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"WEEKEND INVESTOR Six-Figure Incomes"
Old 09-05-2014, 04:31 PM   #1
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"WEEKEND INVESTOR Six-Figure Incomes"

"WEEKEND INVESTOR
Six-Figure Incomes—and Facing Financial Ruin
Some High Earners Live Paycheck to Paycheck. Here's How to Break the Cycle of Overspending."

Sad state of affairs...


http://online.wsj.com/articles/six-f...uin-1409936418
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Old 09-05-2014, 04:56 PM   #2
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I can't read it without subscription to WSJ.

But what is a surprise. Building a nest egg is as much about LBYM as about making good money.
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Old 09-05-2014, 05:24 PM   #3
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My sister worked with some people who had six-figure incomes and were living paycheck-to-paycheck. Astonishing.

Here's a link that doesn't need a log-in. At least it didn't for me. http://online.wsj.com/articles/six-f...uin-1409936418
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Old 09-05-2014, 05:31 PM   #4
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That Northern Trust sample budget was a hoot. I didn't see where they showed the $80,000 a year paid to Northern Trust, but maybe I missed it.

They also put less that maximums into retirement accounts and had pathetic contributions to charity.
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Old 09-05-2014, 05:34 PM   #5
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I think the article would be more interesting if it were based on real data as opposed some hypothetical family that spends 30k on groceries a year.

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Old 09-05-2014, 06:47 PM   #6
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Quote:
Originally Posted by Walt34 View Post
My sister worked with some people who had six-figure incomes and were living paycheck-to-paycheck. Astonishing.

Here's a link that doesn't need a log-in. At least it didn't for me. http://online.wsj.com/articles/six-f...uin-1409936418
There's a way to read paid sites, with the "Google First Click Free" hack:

It works like this. You first copy the web address of any news article that is behind the registration firewall and paste that URL into the Google Search box. Now click the first Google result and you’ll be able to read the full text of the corresponding story without registering or subscribing.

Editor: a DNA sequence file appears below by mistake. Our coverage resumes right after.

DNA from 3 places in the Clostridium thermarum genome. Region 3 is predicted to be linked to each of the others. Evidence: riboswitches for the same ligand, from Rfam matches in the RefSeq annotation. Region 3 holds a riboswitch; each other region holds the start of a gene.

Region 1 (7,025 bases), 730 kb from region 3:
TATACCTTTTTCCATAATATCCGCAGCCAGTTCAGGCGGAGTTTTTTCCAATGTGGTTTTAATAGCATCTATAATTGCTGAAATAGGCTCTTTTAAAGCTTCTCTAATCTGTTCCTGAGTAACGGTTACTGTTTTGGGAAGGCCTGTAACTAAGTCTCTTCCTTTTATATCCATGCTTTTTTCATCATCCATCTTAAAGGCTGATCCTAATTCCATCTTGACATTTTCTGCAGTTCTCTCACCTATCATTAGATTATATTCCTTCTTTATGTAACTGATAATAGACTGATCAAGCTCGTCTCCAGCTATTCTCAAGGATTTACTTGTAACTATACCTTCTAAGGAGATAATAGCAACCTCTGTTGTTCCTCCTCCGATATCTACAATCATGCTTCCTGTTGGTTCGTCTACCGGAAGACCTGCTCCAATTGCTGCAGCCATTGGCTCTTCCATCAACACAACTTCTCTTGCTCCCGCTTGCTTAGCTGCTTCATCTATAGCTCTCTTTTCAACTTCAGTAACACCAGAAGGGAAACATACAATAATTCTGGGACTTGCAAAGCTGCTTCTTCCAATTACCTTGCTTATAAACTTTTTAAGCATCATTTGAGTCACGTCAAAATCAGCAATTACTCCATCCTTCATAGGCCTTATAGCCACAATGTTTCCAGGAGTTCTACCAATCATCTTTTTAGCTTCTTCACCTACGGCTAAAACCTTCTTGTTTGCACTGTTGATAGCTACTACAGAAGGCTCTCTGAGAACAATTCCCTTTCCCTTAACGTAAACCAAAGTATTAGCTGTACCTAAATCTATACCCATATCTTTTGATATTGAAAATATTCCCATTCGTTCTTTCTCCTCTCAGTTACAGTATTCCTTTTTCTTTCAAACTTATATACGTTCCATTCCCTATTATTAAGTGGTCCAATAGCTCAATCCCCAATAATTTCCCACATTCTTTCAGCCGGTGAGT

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Old 09-05-2014, 06:51 PM   #7
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Originally Posted by tfudtuckerpucker View Post
There's a way to read paid sites, with the "Google First Click Free" hack:

It works like this. You first copy the web address of any news article that is behind the registration firewall and paste that URL into the Google Search box. Now click the first Google result and you’ll be able to read the full text of the corresponding story without registering or subscribing.
It worked like a charm. Thanks!

( I can always count on this forum to learn something useful now and then. )
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Old 09-05-2014, 07:26 PM   #8
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I think the article would be more interesting if it were based on real data as opposed some hypothetical family that spends 30k on groceries a year.

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Hold the phone! I mentioned my BIL in another thread. This is nearly exactly his profile. I mean, it is scary how close it is to their reality. The utilities and taxes are spot on for a large home in IL. The groceries are not as nuts as you think when you are addicted to the finest meats and wines.

Cars? Only the best luxury SUVs. They are not buying Corollas every 5 years.

Did they mention the country club?

Don't pooh pooh it folks. I've seen this.
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Old 09-05-2014, 08:08 PM   #9
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I was blown away by the lady first mentioned in the article. Even after going through a half-million $$ bankruptcy 9 years ago, she gets herself right back in deep financial trouble by vastly overspending what her big $200k/yr income could sustain. Her explanation: "I felt entitled".......What utterly oblivious, misguided, narcissistic CRAP. No one is "entitled" to continuously spend on luxuries far beyond their means. Some one eventually gets stuck with the tab.
And BTW- after that 2005 bankruptcy, (Ch 13 vs Ch 7 not stated), what mental midgets in the financial industry approved her credit limit increases to get right back to $300k in the hole?

And agree 100% with JoeWras. This is NOT a unique story. I've seen it a few times too. Hardly the kind of folks a solid economy is built on.
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"WEEKEND INVESTOR Six-Figure Incomes"
Old 09-05-2014, 08:36 PM   #10
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"WEEKEND INVESTOR Six-Figure Incomes"

I made in the low 6 figures for the last 20 years of my career although the first 10 of those was in NNJ so a huge chunk went to housing. Sometimes I think it was a no-brainer that DH and I were able to save as much as we did. Then I remember my Ex, who really did try to live like the people in that article. I chose better the second time!
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Old 09-05-2014, 08:53 PM   #11
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Originally Posted by ERhoosier View Post
I was blown away by the lady first mentioned in the article. Even after going through a half-million $$ bankruptcy 9 years ago, she gets herself right back in deep financial trouble by vastly overspending what her big $200k/yr income could sustain. Her explanation: "I felt entitled".......What utterly oblivious, misguided, narcissistic CRAP. No one is "entitled" to continuously spend on luxuries far beyond their means. Some one eventually gets stuck with the tab.